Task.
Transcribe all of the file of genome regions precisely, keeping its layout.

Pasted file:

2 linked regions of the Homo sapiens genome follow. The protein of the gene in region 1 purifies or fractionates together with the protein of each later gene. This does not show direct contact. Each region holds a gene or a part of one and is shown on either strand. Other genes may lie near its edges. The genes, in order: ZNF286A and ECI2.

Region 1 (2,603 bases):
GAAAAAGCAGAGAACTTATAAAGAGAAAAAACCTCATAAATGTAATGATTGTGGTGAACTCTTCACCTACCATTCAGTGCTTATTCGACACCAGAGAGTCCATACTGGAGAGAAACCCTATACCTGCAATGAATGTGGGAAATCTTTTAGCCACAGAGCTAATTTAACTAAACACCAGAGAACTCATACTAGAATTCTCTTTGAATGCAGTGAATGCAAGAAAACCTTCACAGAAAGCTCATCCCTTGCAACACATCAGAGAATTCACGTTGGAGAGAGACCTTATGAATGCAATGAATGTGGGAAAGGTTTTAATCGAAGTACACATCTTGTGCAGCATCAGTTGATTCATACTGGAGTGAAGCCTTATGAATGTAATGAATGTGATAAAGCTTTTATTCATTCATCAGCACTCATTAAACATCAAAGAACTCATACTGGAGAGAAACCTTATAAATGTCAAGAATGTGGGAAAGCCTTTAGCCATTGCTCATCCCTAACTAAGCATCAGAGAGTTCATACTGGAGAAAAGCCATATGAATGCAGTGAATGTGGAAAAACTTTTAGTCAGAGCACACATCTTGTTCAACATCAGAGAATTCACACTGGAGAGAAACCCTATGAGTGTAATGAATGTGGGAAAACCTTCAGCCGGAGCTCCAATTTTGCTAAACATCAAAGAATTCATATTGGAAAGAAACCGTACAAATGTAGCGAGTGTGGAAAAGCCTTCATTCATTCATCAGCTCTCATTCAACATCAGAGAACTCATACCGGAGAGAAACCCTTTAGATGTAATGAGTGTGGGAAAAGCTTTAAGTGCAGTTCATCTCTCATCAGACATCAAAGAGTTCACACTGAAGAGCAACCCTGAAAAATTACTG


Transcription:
2 linked regions of the Homo sapiens genome follow. The protein of the gene in region 1 purifies or fractionates together with the protein of each later gene. This does not show direct contact. Each region holds a gene or a part of one and is shown on either strand. Other genes may lie near its edges. The genes, in order: ZNF286A and ECI2.

Region 1 (2,603 bases):
GAAAAAGCAGAGAACTTATAAAGAGAAAAAACCTCATAAATGTAATGATTGTGGTGAACTCTTCACCTACCATTCAGTGCTTATTCGACACCAGAGAGTCCATACTGGAGAGAAACCCTATACCTGCAATGAATGTGGGAAATCTTTTAGCCACAGAGCTAATTTAACTAAACACCAGAGAACTCATACTAGAATTCTCTTTGAATGCAGTGAATGCAAGAAAACCTTCACAGAAAGCTCATCCCTTGCAACACATCAGAGAATTCACGTTGGAGAGAGACCTTATGAATGCAATGAATGTGGGAAAGGTTTTAATCGAAGTACACATCTTGTGCAGCATCAGTTGATTCATACTGGAGTGAAGCCTTATGAATGTAATGAATGTGATAAAGCTTTTATTCATTCATCAGCACTCATTAAACATCAAAGAACTCATACTGGAGAGAAACCTTATAAATGTCAAGAATGTGGGAAAGCCTTTAGCCATTGCTCATCCCTAACTAAGCATCAGAGAGTTCATACTGGAGAAAAGCCATATGAATGCAGTGAATGTGGAAAAACTTTTAGTCAGAGCACACATCTTGTTCAACATCAGAGAATTCACACTGGAGAGAAACCCTATGAGTGTAATGAATGTGGGAAAACCTTCAGCCGGAGCTCCAATTTTGCTAAACATCAAAGAATTCATATTGGAAAGAAACCGTACAAATGTAGCGAGTGTGGAAAAGCCTTCATTCATTCATCAGCTCTCATTCAACATCAGAGAACTCATACCGGAGAGAAACCCTTTAGATGTAATGAGTGTGGGAAAAGCTTTAAGTGCAGTTCATCTCTCATCAGACATCAAAGAGTTCACACTGAAGAGCAACCCTGAAAAATTACTG